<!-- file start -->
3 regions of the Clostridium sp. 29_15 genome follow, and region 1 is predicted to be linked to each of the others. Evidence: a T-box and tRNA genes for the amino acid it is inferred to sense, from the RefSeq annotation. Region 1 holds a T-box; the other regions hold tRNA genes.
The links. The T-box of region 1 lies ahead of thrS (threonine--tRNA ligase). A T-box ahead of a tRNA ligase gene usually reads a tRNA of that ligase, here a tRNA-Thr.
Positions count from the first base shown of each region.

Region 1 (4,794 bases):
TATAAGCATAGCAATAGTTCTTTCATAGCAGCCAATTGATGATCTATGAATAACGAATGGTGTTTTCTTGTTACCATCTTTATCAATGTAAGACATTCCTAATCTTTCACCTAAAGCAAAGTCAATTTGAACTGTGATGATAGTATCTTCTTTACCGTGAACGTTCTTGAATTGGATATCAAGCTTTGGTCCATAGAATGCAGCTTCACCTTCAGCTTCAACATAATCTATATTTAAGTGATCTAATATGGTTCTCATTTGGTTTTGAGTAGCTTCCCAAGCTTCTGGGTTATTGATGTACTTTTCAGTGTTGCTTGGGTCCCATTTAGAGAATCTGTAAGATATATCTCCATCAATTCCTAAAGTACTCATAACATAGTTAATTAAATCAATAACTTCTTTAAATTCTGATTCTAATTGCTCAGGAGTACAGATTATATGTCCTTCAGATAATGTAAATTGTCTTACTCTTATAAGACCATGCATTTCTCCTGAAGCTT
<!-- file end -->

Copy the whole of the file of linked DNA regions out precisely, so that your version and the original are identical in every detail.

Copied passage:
3 regions of the Clostridium sp. 29_15 genome follow, and region 1 is predicted to be linked to each of the others. Evidence: a T-box and tRNA genes for the amino acid it is inferred to sense, from the RefSeq annotation. Region 1 holds a T-box; the other regions hold tRNA genes.
The links. The T-box of region 1 lies ahead of thrS (threonine--tRNA ligase). A T-box ahead of a tRNA ligase gene usually reads a tRNA of that ligase, here a tRNA-Thr.
Positions count from the first base shown of each region.

Region 1 (4,794 bases):
TATAAGCATAGCAATAGTTCTTTCATAGCAGCCAATTGATGATCTATGAATAACGAATGGTGTTTTCTTGTTACCATCTTTATCAATGTAAGACATTCCTAATCTTTCACCTAAAGCAAAGTCAATTTGAACTGTGATGATAGTATCTTCTTTACCGTGAACGTTCTTGAATTGGATATCAAGCTTTGGTCCATAGAATGCAGCTTCACCTTCAGCTTCAACATAATCTATATTTAAGTGATCTAATATGGTTCTCATTTGGTTTTGAGTAGCTTCCCAAGCTTCTGGGTTATTGATGTACTTTTCAGTGTTGCTTGGGTCCCATTTAGAGAATCTGTAAGATATATCTCCATCAATTCCTAAAGTACTCATAACATAGTTAATTAAATCAATAACTTCTTTAAATTCTGATTCTAATTGCTCAGGAGTACAGATTATATGTCCTTCAGATAATGTAAATTGTCTTACTCTTATAAGACCATGCATTTCTCCTGAAGCTT